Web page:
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Farmers May Benefit From The Futures’ Market: Niti Aayog's CEO

Farmers are receiving PSF in a timely way so that they do not have to face the weight of selling at prices below MSP.

Chintu Das
Niti Aayog CEO Amitabh Kant
Niti Aayog CEO Amitabh Kant

Farmers can benefit from the futures market, according to Niti Aayog CEO Amitabh Kant, since it can help them receive greater price realisations and hedge against price volatility, as prices of important pulses frequently collapse below the government's predetermined minimum support price (MSP). Farmers, like millers, distributors, and retailers, should be permitted to participate in the marketplaces, he believes. 

"Policy advocacy for improving pulse value chains, like many other agricultural commodities, cannot be restricted to just increasing productivity and output. He spoke at a meeting organised by the India Pulses and Grains Association (IPGA) to celebrate World Pulses Day. "The focus should be on enhancing market access for farmers in terms of increased price realisations and enhanced risk mitigation," he added.

Kant stated that government procurement alternatives such as the Price Support Scheme (PSS) and the Price Stabilization Fund (PSF) are made accessible to farmers in a timely way so that they are not forced to sell at rates below MSP. However, he stated that there is a need to improve storage and warehousing facilities, as well as encourage farmer producer organisations (FPOs) and pulses value chains capable of dal milling and selling, in order to provide a stable market and greater returns for farmers.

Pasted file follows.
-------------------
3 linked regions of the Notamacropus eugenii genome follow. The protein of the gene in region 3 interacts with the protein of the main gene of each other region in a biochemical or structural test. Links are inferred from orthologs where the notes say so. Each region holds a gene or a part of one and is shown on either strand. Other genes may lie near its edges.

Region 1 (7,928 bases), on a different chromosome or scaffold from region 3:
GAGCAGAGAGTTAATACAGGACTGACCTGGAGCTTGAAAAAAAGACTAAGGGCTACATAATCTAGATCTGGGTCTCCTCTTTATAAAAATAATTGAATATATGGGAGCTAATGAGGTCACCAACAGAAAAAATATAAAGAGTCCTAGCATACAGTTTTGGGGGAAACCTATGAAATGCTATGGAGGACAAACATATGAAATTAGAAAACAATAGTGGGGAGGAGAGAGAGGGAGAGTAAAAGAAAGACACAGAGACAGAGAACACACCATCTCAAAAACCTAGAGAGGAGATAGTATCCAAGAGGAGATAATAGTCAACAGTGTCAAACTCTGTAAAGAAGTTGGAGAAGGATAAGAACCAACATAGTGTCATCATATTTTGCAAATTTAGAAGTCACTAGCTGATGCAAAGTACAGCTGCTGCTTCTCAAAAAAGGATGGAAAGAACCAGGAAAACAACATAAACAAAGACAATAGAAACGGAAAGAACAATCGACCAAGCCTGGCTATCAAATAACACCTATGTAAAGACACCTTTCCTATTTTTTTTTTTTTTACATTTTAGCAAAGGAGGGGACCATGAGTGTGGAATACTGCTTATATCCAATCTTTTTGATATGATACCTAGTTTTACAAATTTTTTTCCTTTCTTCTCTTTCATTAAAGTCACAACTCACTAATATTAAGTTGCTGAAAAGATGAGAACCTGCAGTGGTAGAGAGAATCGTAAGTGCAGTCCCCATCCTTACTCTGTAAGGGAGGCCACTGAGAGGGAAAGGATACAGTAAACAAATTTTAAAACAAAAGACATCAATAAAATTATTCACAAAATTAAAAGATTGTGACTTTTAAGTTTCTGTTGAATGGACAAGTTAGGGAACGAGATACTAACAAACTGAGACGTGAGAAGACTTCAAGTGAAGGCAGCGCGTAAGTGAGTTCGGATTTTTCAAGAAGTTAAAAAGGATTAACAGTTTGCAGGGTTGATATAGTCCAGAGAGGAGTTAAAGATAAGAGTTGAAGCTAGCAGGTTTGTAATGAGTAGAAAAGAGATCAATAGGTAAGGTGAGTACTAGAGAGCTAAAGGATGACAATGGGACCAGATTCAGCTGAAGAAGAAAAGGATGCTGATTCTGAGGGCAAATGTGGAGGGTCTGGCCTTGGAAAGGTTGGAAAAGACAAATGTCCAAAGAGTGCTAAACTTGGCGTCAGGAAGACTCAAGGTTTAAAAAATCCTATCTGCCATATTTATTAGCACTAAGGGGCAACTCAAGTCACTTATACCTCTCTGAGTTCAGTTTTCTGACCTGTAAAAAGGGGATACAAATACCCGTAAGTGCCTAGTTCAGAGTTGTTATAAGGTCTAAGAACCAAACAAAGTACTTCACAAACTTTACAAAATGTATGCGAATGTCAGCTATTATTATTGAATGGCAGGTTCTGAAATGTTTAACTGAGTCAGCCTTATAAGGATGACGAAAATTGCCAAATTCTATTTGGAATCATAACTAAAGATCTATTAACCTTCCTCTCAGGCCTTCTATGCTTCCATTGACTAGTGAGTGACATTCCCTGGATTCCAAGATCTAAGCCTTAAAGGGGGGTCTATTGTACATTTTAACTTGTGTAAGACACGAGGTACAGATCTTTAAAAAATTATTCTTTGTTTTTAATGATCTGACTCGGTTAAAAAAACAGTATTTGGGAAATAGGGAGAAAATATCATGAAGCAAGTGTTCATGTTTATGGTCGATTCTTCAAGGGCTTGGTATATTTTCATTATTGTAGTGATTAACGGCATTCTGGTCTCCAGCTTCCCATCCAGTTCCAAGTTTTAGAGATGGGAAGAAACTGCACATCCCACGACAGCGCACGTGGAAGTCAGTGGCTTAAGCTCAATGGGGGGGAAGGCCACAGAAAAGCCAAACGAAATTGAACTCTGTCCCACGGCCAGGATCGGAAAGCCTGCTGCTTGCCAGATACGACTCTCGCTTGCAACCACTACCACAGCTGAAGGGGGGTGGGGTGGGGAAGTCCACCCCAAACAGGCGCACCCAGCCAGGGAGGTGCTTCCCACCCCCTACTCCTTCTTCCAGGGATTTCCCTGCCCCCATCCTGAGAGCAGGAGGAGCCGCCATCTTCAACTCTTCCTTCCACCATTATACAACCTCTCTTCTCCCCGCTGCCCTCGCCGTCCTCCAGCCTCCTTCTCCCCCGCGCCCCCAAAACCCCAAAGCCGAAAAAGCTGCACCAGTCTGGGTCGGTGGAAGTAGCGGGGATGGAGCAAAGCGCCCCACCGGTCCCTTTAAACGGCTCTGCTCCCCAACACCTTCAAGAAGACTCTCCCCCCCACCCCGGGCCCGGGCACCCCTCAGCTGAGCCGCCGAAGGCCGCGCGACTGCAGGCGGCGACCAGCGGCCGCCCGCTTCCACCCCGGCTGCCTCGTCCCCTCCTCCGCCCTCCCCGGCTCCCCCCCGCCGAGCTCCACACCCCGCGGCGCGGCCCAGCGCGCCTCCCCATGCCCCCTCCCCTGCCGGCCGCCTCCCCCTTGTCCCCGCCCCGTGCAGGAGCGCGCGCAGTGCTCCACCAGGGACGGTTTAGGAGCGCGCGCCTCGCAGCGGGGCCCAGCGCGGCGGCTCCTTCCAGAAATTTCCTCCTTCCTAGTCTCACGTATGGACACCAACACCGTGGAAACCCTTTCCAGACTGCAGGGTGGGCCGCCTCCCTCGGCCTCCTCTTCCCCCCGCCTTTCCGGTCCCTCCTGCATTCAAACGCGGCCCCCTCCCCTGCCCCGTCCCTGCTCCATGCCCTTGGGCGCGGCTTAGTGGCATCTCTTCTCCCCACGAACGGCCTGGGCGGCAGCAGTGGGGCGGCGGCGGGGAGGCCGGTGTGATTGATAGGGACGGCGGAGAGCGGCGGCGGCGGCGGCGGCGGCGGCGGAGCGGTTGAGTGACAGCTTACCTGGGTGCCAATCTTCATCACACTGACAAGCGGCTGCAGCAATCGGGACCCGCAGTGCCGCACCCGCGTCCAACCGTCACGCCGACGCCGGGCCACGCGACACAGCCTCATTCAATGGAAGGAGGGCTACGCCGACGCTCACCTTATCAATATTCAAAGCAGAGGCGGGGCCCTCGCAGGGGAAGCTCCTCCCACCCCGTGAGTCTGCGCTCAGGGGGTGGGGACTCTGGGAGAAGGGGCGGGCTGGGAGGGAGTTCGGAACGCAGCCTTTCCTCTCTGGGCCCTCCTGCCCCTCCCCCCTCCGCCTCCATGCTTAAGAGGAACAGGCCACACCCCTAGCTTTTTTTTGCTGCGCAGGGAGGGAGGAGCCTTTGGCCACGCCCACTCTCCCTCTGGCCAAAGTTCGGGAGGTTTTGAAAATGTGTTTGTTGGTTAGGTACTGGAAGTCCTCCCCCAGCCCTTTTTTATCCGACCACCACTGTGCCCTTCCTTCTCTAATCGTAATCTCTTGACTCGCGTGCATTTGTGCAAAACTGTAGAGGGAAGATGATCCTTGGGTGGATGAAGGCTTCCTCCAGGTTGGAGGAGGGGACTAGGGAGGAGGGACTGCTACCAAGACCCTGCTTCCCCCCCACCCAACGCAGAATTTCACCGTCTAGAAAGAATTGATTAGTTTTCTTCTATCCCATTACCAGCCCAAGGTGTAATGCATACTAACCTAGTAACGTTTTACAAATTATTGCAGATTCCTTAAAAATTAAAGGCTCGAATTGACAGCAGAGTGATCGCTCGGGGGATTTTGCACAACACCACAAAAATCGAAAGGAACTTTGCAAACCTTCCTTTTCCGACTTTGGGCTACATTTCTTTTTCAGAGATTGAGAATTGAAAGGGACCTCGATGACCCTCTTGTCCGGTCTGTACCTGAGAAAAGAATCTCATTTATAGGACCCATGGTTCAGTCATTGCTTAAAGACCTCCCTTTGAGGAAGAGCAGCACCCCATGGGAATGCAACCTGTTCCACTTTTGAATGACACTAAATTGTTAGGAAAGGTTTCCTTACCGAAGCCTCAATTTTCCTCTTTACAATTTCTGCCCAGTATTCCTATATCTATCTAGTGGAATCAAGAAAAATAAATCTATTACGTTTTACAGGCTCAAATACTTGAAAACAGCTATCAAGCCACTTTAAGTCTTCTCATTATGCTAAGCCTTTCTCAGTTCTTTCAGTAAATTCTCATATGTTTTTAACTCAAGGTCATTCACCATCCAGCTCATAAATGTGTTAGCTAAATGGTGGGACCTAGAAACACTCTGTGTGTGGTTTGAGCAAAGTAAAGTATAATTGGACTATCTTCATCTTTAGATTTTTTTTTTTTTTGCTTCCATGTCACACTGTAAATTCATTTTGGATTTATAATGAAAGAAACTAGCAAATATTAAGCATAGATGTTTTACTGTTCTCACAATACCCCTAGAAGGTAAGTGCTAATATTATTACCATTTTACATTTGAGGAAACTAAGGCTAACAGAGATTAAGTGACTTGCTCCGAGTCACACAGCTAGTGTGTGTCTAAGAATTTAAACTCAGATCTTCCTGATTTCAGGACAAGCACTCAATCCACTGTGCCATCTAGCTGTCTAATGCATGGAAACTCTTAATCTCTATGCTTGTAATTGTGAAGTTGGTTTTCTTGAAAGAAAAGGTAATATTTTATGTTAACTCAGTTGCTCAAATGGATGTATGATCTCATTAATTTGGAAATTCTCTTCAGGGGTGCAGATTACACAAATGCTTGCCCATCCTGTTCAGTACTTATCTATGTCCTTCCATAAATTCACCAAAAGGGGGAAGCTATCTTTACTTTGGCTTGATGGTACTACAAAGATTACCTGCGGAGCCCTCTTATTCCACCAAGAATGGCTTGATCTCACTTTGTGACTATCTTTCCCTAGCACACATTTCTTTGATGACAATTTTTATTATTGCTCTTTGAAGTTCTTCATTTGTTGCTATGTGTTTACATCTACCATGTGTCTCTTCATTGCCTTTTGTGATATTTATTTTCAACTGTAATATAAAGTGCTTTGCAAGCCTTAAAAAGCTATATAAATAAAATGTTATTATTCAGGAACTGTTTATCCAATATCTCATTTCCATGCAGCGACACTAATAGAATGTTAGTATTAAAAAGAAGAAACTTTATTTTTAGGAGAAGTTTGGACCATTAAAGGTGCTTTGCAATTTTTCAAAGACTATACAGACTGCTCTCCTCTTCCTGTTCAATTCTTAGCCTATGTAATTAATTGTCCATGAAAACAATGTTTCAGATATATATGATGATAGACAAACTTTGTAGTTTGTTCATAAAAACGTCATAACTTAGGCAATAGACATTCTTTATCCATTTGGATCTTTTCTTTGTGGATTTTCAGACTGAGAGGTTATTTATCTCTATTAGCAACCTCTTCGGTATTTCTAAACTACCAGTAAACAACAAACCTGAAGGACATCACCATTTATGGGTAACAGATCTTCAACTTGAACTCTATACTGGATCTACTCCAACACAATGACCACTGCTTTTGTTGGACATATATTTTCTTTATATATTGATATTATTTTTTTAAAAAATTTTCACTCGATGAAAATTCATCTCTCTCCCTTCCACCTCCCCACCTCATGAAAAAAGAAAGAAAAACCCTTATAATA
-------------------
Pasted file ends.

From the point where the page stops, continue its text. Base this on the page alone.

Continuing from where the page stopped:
"Indian pulse output has risen from 8.4 million tonnes in 1950-51 to a new high of 25.7 million tonnes in 2020-21. In 2017-18, the maximum pulse production was 853 kg per hectare, indicating that "there is a lot of untapped potential for boosting pulse yield through technical innovations," he explained. While the Green Revolution and Maize Revolution drove the production of wheat, rice, and maize, Kant claims that a similar breakthrough in pulses has yet to be accomplished. Under the current conditions, it is critical to guarantee that production goals are connected with farmer profitability in order to build a sustainable environment, he added. 

"As technology and high-yielding climate-resilient seeds become more important, farmers' production costs will inevitably rise. As a result, either quantity or quality of yield should allow farmers to recoup their production costs and generate fair profits in order to continue cultivating pulses," he said. 

IPGA vice-chairman Bimal Kothari asked the government to modernise dal mills in order to attract foreign direct investment into the industry. He also encouraged the administration to enable pulses, like rice and wheat, to be distributed under the Public Distribution System. 

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